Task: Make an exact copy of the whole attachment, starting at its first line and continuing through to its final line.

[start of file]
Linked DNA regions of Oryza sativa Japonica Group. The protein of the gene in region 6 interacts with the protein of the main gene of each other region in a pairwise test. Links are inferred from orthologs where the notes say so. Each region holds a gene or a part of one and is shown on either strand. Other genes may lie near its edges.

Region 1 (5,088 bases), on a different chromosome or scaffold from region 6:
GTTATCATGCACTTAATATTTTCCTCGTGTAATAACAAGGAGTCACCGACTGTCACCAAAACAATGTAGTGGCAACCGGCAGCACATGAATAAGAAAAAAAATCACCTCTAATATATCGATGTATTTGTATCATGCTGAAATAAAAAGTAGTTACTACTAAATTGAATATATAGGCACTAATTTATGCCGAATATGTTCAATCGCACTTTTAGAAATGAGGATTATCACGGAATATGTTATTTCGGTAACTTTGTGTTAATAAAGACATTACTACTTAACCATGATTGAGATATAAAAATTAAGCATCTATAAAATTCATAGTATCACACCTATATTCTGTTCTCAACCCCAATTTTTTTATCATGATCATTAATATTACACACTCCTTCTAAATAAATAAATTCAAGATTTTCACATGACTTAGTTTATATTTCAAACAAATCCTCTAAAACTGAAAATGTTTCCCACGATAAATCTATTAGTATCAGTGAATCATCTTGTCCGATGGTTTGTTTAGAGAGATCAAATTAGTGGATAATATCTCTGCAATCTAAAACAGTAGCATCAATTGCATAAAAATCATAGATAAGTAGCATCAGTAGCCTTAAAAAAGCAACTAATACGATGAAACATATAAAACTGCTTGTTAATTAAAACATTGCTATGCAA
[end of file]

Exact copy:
Linked DNA regions of Oryza sativa Japonica Group. The protein of the gene in region 6 interacts with the protein of the main gene of each other region in a pairwise test. Links are inferred from orthologs where the notes say so. Each region holds a gene or a part of one and is shown on either strand. Other genes may lie near its edges.

Region 1 (5,088 bases), on a different chromosome or scaffold from region 6:
GTTATCATGCACTTAATATTTTCCTCGTGTAATAACAAGGAGTCACCGACTGTCACCAAAACAATGTAGTGGCAACCGGCAGCACATGAATAAGAAAAAAAATCACCTCTAATATATCGATGTATTTGTATCATGCTGAAATAAAAAGTAGTTACTACTAAATTGAATATATAGGCACTAATTTATGCCGAATATGTTCAATCGCACTTTTAGAAATGAGGATTATCACGGAATATGTTATTTCGGTAACTTTGTGTTAATAAAGACATTACTACTTAACCATGATTGAGATATAAAAATTAAGCATCTATAAAATTCATAGTATCACACCTATATTCTGTTCTCAACCCCAATTTTTTTATCATGATCATTAATATTACACACTCCTTCTAAATAAATAAATTCAAGATTTTCACATGACTTAGTTTATATTTCAAACAAATCCTCTAAAACTGAAAATGTTTCCCACGATAAATCTATTAGTATCAGTGAATCATCTTGTCCGATGGTTTGTTTAGAGAGATCAAATTAGTGGATAATATCTCTGCAATCTAAAACAGTAGCATCAATTGCATAAAAATCATAGATAAGTAGCATCAGTAGCCTTAAAAAAGCAACTAATACGATGAAACATATAAAACTGCTTGTTAATTAAAACATTGCTATGCAA